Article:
When Alamo was released from federal prison in 1998, he quickly reassumed his status as the head of a now smaller Tony Alamo Christian Ministries, which is headquartered in Miller County, with branches in Fort Smith (Sebastian County) and Los Angeles. He was heard on over a dozen radio stations in the U.S. and more in Africa, Sri Lanka, and the Philippines. He claimed that the government’s actions against him were merely the machinations of Satan, and his followers continued to attract controversy for distributing his printed literature across the United States and beyond.
In October 2007, Tony Alamo Christian Ministries was listed as a hate group by the Southern Poverty Law Center on account of its anti-Catholic rhetoric. On September 20, 2008, state and federal officials raided Alamo’s Fouke (Miller County) compound as part of a two-year investigation into allegations of child abuse and child pornography. On September 25, 2008, Alamo himself was arrested in Flagstaff, Arizona, on a federal warrant charging him with violating the Mann Act, a federal statute enacted to stop the trafficking of women or girls across state lines, over a period from March 1994 through October 2005. At the end of a trial that included several women testifying that they had been sexually abused by Alamo, some having been forced to become his “wives” as young as eight years old, Alamo was found guilty on July 24, 2009, on ten counts of taking underage girls across state lines for sex. On November 13, he was sentenced to 175 years in prison and also was fined $250,000. On December 2, 2010, the Eighth Circuit U.S. Court of Appeals upheld his conviction and sentence.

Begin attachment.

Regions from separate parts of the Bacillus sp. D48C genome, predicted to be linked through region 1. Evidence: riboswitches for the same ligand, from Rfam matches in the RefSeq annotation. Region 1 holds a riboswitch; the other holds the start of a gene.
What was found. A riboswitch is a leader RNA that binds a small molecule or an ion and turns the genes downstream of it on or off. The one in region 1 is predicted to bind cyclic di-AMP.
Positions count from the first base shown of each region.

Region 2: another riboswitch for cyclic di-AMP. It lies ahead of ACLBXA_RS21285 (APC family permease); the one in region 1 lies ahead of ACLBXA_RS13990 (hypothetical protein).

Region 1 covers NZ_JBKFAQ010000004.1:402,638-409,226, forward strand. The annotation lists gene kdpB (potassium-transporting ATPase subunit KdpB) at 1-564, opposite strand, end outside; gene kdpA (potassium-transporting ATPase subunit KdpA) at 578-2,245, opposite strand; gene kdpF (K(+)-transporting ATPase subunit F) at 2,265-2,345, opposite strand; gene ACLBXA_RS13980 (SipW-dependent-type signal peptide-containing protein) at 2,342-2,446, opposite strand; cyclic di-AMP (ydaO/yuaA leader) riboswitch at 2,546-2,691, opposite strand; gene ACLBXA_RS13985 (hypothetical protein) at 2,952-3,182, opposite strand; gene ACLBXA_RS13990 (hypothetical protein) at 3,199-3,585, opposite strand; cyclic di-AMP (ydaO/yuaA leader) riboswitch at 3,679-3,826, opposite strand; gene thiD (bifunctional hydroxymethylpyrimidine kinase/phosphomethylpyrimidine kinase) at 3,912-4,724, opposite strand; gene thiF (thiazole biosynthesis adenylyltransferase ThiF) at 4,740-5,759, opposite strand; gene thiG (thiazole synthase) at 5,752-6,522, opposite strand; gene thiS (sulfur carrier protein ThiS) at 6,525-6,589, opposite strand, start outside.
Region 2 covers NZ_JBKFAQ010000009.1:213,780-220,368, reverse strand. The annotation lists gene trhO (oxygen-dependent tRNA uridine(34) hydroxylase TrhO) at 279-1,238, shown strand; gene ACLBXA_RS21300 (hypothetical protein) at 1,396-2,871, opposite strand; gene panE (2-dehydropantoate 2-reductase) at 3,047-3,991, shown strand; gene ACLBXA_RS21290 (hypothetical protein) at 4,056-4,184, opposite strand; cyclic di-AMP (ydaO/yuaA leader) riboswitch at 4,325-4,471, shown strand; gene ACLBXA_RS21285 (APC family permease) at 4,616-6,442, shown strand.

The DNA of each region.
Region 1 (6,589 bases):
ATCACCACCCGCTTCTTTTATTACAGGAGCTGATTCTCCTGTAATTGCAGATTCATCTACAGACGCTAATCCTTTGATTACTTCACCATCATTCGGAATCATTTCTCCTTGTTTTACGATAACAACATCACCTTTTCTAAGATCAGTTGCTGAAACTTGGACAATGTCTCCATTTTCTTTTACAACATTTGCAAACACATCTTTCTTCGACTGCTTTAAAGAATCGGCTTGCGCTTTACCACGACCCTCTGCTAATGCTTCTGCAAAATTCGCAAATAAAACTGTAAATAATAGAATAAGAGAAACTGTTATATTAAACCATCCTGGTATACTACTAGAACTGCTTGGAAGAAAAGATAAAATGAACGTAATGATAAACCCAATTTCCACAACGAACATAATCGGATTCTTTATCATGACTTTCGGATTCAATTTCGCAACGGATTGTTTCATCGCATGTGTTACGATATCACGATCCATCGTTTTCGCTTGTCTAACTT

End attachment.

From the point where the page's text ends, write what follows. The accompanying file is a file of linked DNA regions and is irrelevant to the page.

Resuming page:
In February 2014, a Miller County judge—in the largest personal-injury judgment in Arkansas history—awarded $525 million in actual and punitive damages to seven former members of Tony Alamo Christian Ministries.
Alamo died in federal custody in North Carolina on May 2, 2017.
For additional information:
Bowden, Bill. “Alamo Mansion in Disrepair, Entered Now on a Dare.” Arkansas Democrat-Gazette, April 9, 2017, pp, 1A, 9A.
Buchanan, Susy. “The Daughter’s Tale: Anti-Catholic Cult Leaders’ Child Recounts Abuse.” Intelligence Report, Spring 2008.
———. “The Ravening Wolf.” Intelligence Report, Fall 2007.
Davis, Andy. “Guilty Alamo Hears ‘Bye, Bye’ outside Court.” Arkansas Democrat-Gazette, July 25, 2009, pp. 1A, 6A.
Enriquez, Sam. “Alamo Christian Ministries: Is He a Prophet, Promoter, or Profiteer?” Los Angeles Times. July 11, 1993. Online at http://www.religionnewsblog.com/8506 (accessed May 3, 2017).
Flippo, Chet. “Siege of the Alamos.” People Weekly, June 13, 1983, pp. 28–33.
Franke, Eric W. “A Brief History of the Alamo Christian Foundation.” New England Institute of Religious Research. http://neirr.org/alamohist.htm (accessed May 3, 2017).
Gordon, Ronald J. “The Alamo Christian Foundation.” Arkansas Historical Quarterly 76 (Autumn 2017): 218–247.
Hughes, Dave. “Alamo to Return Body of Wife after 7 Years.” Arkansas Democrat-Gazette, July 24, 1998, pp. 1A, 10A.
Larowe, Lynn. “Millions Awarded to 7 Tied to Alamo.” Arkansas Democrat-Gazette, February 28, 2014, p. 4B.
McNeil, Betsy. “Nailing Tony Alamo.” This Rock 1 (October 1990).
Schriver, Debby. Whispering in the Daylight: The Children of Tony Alamo Christian Ministries and Their Journey to Freedom. Knoxville: University of Tennessee Press, 2018.
Tony Alamo Christian Ministries. http://www.alamoministries.com/ (accessed May 3, 2017).
Welsh, Adam. “Families Torn by Their Loved Ones’ Faith in Tony Alamo.” Arkansas Democrat-Gazette, June 11, 2000, pp. 1A, 11A.
Williams, John. “Alamo Ministry Resurrected.” Arkansas Times. November 29, 2007, pp. 14–16, 18. Online at http://www.arktimes.com/arkansas/alamo-ministry-resurrected/Content?oid=864346 (accessed May 3, 2017).
Encyclopedia of Arkansas History & Culture
Last Updated: 05/07/2018